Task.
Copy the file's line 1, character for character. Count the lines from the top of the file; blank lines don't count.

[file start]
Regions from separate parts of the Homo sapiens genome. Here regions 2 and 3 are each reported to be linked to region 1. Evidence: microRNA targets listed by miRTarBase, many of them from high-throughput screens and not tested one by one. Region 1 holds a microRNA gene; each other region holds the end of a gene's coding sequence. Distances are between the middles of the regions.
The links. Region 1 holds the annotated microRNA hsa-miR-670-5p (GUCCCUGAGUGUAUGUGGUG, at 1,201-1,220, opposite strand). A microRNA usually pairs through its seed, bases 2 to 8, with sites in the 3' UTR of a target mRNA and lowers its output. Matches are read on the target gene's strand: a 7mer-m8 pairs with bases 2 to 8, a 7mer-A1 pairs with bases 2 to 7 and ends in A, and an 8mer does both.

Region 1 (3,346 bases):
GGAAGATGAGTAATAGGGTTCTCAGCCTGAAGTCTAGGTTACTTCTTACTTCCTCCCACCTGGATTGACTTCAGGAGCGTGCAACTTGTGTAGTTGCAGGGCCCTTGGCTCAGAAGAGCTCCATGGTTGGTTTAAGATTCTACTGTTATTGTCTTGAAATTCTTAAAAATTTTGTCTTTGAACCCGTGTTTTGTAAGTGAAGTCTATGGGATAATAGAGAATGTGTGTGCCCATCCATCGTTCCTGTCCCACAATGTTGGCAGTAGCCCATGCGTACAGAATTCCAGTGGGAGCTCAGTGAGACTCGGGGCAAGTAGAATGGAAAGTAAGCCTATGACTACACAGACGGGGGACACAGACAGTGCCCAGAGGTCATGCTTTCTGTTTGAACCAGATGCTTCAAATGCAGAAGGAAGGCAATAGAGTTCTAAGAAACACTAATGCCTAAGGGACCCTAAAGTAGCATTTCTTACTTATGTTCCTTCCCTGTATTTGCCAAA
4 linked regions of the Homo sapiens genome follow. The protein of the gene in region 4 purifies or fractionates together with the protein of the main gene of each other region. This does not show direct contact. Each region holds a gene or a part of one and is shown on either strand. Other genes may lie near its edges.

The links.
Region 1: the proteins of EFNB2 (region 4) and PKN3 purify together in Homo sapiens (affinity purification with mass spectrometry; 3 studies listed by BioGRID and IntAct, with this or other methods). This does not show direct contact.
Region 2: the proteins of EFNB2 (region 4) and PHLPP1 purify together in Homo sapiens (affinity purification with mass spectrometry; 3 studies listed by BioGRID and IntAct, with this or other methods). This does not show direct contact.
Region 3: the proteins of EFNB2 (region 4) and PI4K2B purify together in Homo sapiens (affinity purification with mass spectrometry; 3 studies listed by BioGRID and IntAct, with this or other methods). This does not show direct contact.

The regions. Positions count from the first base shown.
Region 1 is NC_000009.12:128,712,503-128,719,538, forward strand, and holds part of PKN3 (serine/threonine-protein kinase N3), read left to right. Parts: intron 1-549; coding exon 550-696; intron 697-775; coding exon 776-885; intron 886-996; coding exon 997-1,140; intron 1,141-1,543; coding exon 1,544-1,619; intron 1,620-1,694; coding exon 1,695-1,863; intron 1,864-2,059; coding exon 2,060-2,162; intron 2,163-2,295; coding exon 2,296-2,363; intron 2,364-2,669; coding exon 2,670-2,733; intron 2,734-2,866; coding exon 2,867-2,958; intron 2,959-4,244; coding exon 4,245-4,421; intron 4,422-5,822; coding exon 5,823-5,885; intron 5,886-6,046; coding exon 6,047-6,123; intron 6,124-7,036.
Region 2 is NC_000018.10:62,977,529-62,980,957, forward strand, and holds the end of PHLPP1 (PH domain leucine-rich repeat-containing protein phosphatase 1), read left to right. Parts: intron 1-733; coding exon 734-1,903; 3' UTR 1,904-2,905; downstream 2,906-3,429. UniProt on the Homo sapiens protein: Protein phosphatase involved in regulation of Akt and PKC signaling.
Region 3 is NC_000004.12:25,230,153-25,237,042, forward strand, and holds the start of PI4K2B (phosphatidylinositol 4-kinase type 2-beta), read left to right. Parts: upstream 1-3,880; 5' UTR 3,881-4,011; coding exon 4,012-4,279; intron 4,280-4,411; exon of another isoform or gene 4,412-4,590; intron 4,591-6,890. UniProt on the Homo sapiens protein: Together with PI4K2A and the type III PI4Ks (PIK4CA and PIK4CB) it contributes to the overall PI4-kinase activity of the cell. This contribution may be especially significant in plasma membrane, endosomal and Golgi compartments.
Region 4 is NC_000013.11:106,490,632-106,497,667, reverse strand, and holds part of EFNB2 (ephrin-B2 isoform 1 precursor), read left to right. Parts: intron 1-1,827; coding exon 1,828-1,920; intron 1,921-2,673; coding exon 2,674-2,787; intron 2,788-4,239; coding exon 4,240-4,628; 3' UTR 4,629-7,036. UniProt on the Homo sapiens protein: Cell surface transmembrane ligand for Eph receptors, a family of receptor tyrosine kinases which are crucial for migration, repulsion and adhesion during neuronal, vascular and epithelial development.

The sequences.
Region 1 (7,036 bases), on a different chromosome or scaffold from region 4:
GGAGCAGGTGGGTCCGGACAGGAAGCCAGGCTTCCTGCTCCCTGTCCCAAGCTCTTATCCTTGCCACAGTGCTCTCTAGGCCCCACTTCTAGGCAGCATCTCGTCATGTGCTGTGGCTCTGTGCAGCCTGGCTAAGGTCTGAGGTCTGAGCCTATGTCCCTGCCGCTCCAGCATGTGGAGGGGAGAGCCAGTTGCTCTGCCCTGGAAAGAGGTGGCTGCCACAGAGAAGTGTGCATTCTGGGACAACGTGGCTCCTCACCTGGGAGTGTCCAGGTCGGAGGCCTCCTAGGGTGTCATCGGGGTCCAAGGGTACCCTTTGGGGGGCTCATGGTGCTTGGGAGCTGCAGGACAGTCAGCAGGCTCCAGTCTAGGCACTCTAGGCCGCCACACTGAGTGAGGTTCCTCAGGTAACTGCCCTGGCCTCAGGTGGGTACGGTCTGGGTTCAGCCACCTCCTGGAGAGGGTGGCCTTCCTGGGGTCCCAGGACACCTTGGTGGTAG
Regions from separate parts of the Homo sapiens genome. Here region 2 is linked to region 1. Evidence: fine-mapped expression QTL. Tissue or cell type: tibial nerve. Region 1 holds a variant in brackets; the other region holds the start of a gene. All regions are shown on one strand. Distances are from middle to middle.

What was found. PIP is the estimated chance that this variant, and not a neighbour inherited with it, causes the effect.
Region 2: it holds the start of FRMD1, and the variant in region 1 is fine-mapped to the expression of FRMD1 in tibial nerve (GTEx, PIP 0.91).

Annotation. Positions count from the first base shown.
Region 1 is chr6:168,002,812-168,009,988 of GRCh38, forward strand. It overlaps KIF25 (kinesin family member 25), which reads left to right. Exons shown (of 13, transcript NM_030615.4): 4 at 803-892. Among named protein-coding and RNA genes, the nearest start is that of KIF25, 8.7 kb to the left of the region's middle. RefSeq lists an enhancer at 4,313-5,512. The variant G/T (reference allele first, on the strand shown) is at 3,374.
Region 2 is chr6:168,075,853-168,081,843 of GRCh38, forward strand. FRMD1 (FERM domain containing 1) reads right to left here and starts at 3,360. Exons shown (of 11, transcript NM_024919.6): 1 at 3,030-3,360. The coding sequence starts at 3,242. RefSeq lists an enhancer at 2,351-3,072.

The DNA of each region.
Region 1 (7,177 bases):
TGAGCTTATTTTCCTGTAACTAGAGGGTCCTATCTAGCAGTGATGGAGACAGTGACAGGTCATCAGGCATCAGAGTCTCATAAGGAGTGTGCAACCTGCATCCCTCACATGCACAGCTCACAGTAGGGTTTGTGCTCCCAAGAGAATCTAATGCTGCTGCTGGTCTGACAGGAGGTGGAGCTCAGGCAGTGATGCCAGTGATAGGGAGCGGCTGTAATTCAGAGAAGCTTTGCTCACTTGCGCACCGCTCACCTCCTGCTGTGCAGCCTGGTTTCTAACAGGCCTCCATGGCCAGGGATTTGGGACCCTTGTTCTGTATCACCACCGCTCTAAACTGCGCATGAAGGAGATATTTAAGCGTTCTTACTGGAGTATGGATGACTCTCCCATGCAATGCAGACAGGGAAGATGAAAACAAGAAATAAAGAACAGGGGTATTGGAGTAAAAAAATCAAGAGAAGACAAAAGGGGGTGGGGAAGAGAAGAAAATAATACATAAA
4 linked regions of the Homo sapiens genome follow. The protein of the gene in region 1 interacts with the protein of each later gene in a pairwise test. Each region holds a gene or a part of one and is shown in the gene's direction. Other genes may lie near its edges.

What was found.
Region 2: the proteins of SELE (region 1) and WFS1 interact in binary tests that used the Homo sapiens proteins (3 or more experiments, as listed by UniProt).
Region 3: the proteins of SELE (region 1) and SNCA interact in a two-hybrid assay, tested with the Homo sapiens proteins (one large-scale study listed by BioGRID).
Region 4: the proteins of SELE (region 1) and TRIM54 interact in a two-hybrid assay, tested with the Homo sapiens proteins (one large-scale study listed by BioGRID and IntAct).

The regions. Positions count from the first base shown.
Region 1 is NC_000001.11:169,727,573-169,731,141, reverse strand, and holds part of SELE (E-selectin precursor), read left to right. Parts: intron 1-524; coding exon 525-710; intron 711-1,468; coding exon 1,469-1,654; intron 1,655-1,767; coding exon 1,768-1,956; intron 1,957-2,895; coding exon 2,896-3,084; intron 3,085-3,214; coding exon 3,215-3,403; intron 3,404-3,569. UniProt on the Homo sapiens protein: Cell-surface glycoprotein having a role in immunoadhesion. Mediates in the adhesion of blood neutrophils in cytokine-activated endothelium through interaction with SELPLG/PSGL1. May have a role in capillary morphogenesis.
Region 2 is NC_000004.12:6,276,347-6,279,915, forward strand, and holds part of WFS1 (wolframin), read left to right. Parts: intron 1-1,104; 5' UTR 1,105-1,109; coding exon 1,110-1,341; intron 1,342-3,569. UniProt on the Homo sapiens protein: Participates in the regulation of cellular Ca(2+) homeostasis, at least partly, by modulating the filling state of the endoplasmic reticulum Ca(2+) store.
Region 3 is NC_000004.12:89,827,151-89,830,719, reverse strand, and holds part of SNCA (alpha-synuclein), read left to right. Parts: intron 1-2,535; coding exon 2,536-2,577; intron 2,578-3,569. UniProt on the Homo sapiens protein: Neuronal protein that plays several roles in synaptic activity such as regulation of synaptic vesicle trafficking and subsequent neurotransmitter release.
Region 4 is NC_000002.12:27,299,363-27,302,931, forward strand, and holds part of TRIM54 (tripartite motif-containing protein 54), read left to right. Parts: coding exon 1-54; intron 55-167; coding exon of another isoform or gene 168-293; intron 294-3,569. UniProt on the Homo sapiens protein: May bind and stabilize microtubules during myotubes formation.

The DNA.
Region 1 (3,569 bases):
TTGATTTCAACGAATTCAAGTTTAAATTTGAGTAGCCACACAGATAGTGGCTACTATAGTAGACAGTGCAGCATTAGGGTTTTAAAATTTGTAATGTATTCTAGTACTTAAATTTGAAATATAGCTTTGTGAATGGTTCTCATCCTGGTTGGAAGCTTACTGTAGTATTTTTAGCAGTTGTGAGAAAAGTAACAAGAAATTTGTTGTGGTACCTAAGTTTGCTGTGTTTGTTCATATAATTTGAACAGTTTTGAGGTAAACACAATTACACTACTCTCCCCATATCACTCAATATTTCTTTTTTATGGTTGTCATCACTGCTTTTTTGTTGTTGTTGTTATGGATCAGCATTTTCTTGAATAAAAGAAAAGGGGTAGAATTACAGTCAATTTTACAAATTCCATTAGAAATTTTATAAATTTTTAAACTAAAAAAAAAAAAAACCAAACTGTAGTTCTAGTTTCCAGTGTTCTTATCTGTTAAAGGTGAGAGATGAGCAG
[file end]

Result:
Regions from separate parts of the Homo sapiens genome. Here regions 2 and 3 are each reported to be linked to region 1. Evidence: microRNA targets listed by miRTarBase, many of them from high-throughput screens and not tested one by one. Region 1 holds a microRNA gene; each other region holds the end of a gene's coding sequence. Distances are between the middles of the regions.